I'm sure there are still things I'm unpacking from the trip, but this is what I have to offer up at this time.

Love and Lyte,

Fire Lyte


  1. "Not that I'm accomplishing much myself. So, I suppose, who am I to talk, right?"

    That's...you're kidding, right? Your podcast, your art, just creating a life you (appear to) love - if you don't see those as accomplishments, maybe you should look over your definition of that word.

    I really, really hope you were trying to be sarcastic there & my sleep addled brain just missed it.

    1. Hey BHooke,

      I suppose that line is reflecting some personal ish deep inside me. With as many people as have been touched by the podcast and blog and PPE and all the rest, I still don't feel accomplished much of the time. It's nothing I share with my family, and it isn't lucrative in the traditional sense. Yes, I feel very lucky and like I have achieved many things, but there are times when I simply don't feel accomplished. I still make crap money working a crap job dreaming of a day when I can do something else.

      Like I said in the beginning... This is a very personal post for me. So, yes. I meant it, but I'm not devaluing any of the achievements Fire Lyte has made in the last 3 years here at the Riot.

      Love and Lyte,

      Fire Lyte

  2. This really hit home for me. I, too, am from a small (south)-east Texas town (though I was born in Lufkin.) Anyway. There's something about small town Texas that is very...Stephen King-esque in the way it whispers to you, about who you were, who you are, who you have or haven't become. The memories, mostly the bad ones, are very palpable when I go home. Funny, even our brothers sound similar--mine eventually took to the Army, and is starting to slowly make his way in life. It's been a hard road for both of us to have a semblance of a relationship. It only really happened after almost a decade of being apart.

    Anyway. Nothing much to say except, from one small-town Texas refugee to another--I get it. Good post.

  3. Well, I'm not from Texas and my family might not be as drastically different from me, (though both my brothers work in fields that rape and pillage the earth and my cousins hunt, while I'm a crunchy earth loving vegetarian) but I too have had a similar experience in terms of homecomings. I love the west coast of Canada. It's home but it's not home. I've lived out east for over 12 years now and my life, the one that I chose, is here. It's a weird moment of realization when you know that "home" just isn't the same place it used to be. And with each time that I go home now, that feeling gets cemented in just a little bit more, both in terms of the friends I've slowly grown apart from and the family that wants me to come home but now realizes that it'll never likely happen, even if I miss them and the ocean.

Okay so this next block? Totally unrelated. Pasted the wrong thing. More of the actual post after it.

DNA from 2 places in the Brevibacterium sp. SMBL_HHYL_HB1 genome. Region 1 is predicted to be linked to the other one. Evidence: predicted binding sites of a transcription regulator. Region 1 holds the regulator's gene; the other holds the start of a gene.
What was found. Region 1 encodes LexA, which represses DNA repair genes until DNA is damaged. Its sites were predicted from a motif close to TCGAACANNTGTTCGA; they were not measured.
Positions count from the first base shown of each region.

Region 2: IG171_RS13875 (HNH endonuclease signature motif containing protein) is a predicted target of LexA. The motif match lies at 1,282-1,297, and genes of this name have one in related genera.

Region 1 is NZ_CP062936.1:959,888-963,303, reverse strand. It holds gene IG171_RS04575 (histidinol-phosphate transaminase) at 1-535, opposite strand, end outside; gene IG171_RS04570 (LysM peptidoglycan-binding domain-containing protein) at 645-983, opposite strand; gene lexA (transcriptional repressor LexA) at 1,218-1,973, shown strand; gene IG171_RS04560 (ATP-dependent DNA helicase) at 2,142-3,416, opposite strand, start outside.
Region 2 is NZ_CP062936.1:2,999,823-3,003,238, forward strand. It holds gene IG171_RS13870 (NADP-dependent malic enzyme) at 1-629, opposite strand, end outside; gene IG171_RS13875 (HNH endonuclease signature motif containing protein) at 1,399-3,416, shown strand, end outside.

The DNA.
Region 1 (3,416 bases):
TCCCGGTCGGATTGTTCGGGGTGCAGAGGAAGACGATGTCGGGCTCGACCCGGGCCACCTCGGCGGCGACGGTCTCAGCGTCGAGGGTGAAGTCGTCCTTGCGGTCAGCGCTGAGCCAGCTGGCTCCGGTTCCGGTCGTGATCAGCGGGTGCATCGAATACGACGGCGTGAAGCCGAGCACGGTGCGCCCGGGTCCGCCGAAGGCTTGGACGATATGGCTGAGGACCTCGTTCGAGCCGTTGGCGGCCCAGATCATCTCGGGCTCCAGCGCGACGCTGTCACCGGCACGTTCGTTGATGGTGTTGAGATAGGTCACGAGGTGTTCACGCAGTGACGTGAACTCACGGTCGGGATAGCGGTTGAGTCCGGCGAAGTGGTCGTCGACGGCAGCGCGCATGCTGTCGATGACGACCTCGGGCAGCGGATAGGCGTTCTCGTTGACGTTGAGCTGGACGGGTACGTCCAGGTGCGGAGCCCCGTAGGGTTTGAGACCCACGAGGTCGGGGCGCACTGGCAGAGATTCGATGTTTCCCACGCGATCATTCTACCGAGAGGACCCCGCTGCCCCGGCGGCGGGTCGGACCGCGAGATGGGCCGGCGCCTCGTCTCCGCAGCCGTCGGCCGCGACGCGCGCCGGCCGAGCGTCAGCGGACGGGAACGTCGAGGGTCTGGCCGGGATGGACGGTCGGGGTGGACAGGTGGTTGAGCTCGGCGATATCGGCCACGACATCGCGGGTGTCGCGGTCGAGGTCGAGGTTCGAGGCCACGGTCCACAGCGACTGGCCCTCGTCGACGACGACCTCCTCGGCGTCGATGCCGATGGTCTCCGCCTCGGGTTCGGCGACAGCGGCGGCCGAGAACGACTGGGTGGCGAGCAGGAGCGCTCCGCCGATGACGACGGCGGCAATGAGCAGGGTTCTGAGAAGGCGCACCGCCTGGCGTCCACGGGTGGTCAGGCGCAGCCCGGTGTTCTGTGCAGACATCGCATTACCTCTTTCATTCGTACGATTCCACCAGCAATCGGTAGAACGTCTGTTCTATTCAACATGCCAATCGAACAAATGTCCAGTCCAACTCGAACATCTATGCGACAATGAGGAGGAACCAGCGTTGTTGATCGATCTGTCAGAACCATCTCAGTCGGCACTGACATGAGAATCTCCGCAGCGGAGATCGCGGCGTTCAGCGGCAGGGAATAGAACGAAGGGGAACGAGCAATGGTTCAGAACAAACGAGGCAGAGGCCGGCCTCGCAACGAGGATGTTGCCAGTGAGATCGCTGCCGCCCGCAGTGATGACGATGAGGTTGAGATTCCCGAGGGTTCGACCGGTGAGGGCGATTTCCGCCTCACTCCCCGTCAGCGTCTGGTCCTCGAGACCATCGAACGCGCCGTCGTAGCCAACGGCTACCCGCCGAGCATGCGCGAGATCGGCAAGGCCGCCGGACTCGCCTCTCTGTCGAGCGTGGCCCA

And mister Fire Lyte... you're still young and have plenty of time for grad school (I went back at 27 and finished at 31 and I wouldn't have changed it for the world because I was really ready to appreciate and make the most of it at that time)

    1. Elizabeth aka witchkittybell5March 29, 2012 at 7:43 AM

      Oh dear Fire Lyte, I am another fellow small town Texan. I only made it 40 miles away from the town that labeled me as typical "white trash" everyone was so sure I'd never amount to anything. My mom doing the best she could after my dad decided to leave us on Christmas Day, six kids and 32 years of marriage later. When I got pregnant at 15, it seemed the prophecy had been fulfilled.
      Present day I'm a 42 y/o female earning a six figure income and have raised a beautiful self assured daughter that is in law school. I am proud of my accomplishments but can still hear the whispers of the past. It's bittersweet...

      Thank you, once again for sharing with us a part of yourself. Reading this gave me moment to reflect and hug the little girl inside of me that still feels the stigma of long ago.

      You are an amazing young man, I love the confidence in yourself to withstand the convictions of your beliefs. I am still learning to stand my ground on my own beliefs. You're blog, podcast and art are very inspiring to me. For what its worth, the son I had at 15 passed away soon after he was born. Dustin would know be a 25 year old young man and as a mother I would be incredibly proud if he had shared your character.
      Blessed be in love and light,
      Elizabeth aka Witchkittybell5


Post a Comment

Popular Posts